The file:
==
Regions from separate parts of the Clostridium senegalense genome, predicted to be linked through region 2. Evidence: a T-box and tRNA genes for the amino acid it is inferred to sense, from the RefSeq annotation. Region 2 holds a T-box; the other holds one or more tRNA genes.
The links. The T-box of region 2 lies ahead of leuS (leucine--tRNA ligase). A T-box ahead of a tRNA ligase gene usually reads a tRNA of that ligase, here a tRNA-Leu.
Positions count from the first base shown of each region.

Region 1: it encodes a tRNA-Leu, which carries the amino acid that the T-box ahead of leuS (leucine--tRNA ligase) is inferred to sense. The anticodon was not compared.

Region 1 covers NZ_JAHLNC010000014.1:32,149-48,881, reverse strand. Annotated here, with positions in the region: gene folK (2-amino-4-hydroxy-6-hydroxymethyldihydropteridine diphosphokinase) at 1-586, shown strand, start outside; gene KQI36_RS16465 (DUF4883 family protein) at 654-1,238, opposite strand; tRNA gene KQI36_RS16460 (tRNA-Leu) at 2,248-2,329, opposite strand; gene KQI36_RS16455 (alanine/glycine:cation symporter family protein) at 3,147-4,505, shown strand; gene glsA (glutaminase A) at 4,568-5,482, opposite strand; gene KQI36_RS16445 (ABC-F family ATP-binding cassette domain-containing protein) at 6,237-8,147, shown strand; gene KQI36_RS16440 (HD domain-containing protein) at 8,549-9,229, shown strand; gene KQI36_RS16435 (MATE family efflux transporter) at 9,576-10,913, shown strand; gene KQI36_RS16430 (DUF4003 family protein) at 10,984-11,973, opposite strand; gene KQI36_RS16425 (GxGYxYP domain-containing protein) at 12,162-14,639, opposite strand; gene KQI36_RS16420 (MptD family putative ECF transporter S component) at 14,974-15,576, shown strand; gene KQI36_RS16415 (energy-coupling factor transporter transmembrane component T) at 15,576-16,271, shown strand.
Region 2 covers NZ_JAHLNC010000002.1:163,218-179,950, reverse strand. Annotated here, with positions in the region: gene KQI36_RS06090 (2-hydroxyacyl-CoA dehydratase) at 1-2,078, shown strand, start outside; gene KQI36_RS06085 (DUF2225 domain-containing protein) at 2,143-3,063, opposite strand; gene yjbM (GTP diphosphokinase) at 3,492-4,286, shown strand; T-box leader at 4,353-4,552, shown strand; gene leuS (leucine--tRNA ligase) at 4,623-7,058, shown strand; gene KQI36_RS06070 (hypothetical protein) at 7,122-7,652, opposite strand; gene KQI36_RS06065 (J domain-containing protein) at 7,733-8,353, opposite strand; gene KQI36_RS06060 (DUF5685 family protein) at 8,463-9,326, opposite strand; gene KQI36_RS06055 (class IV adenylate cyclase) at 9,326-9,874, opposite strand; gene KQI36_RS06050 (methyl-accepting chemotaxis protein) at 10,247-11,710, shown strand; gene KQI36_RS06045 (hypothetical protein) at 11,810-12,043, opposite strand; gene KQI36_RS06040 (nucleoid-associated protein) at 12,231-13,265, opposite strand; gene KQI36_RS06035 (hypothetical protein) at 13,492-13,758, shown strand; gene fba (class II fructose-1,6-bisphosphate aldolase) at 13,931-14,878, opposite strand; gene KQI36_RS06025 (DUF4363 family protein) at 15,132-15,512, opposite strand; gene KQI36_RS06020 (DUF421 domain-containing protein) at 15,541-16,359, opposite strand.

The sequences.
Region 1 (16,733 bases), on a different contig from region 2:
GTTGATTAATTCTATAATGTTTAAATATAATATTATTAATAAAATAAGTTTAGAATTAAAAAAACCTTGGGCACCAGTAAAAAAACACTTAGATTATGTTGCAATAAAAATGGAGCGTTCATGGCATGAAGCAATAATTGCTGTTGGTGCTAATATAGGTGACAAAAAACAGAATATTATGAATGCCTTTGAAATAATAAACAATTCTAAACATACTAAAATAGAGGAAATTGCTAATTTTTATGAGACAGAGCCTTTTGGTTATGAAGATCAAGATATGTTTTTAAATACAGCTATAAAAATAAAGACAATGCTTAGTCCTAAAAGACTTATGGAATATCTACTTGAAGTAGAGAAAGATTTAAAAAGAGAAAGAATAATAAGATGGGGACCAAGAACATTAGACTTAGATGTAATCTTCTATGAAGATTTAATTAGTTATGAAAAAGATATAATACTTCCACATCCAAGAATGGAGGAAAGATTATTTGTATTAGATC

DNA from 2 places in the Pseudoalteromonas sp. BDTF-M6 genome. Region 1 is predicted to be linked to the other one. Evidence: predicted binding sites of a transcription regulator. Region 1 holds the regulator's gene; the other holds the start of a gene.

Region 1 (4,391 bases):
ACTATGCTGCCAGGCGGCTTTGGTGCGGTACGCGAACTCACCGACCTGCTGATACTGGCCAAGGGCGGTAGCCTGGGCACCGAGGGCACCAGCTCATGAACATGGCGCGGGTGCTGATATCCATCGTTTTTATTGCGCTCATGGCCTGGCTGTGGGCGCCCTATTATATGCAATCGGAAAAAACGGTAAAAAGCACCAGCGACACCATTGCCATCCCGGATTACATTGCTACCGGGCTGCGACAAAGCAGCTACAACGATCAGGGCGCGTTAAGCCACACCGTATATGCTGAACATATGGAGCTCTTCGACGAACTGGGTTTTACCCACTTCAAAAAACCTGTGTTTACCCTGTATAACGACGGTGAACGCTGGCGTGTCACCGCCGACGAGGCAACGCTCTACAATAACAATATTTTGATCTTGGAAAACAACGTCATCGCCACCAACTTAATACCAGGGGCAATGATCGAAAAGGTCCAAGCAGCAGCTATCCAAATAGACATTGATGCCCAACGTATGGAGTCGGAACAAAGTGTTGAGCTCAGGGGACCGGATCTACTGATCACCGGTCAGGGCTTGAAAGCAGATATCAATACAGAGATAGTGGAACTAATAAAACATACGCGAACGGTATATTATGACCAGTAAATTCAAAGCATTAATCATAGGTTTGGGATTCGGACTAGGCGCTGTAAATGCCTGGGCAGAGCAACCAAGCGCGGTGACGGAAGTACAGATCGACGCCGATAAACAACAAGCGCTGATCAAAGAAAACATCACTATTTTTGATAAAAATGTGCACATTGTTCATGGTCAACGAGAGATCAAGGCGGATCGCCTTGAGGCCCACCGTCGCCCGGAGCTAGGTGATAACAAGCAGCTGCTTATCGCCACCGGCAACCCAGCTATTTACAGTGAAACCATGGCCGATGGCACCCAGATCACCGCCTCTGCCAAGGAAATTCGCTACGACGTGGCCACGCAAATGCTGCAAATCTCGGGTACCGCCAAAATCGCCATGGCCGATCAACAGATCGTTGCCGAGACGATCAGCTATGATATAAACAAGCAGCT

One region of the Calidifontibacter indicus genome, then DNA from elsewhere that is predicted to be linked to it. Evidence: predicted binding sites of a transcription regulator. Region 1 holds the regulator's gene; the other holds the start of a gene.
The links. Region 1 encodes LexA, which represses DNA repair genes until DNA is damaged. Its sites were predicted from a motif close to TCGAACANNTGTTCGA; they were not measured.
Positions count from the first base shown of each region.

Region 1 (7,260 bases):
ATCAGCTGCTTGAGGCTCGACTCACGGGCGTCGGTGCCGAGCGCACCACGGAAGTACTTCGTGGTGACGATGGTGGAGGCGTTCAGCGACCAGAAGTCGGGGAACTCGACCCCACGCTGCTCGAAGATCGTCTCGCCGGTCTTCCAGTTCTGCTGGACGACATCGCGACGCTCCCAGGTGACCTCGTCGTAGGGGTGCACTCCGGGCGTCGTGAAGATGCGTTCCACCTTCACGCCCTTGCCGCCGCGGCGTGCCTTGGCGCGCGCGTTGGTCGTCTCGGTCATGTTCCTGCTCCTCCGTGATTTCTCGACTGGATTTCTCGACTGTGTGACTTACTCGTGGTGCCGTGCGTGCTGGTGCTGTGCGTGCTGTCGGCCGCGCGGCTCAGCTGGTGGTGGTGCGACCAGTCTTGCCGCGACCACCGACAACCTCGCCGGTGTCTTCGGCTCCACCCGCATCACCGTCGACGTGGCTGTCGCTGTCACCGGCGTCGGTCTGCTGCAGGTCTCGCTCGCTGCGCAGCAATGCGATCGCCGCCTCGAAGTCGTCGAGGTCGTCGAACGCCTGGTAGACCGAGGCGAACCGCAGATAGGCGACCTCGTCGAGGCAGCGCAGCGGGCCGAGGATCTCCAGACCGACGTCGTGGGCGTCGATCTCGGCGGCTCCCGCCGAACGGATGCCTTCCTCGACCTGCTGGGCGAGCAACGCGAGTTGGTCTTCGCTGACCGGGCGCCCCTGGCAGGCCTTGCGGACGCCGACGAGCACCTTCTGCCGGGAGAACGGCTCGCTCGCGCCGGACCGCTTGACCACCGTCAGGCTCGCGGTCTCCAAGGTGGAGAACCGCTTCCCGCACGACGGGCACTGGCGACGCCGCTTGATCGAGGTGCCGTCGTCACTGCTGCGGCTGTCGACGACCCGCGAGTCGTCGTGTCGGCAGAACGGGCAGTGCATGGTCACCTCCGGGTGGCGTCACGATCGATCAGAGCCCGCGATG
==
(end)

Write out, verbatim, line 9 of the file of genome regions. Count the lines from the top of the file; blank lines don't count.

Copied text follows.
GTTGATTAATTCTATAATGTTTAAATATAATATTATTAATAAAATAAGTTTAGAATTAAAAAAACCTTGGGCACCAGTAAAAAAACACTTAGATTATGTTGCAATAAAAATGGAGCGTTCATGGCATGAAGCAATAATTGCTGTTGGTGCTAATATAGGTGACAAAAAACAGAATATTATGAATGCCTTTGAAATAATAAACAATTCTAAACATACTAAAATAGAGGAAATTGCTAATTTTTATGAGACAGAGCCTTTTGGTTATGAAGATCAAGATATGTTTTTAAATACAGCTATAAAAATAAAGACAATGCTTAGTCCTAAAAGACTTATGGAATATCTACTTGAAGTAGAGAAAGATTTAAAAAGAGAAAGAATAATAAGATGGGGACCAAGAACATTAGACTTAGATGTAATCTTCTATGAAGATTTAATTAGTTATGAAAAAGATATAATACTTCCACATCCAAGAATGGAGGAAAGATTATTTGTATTAGATC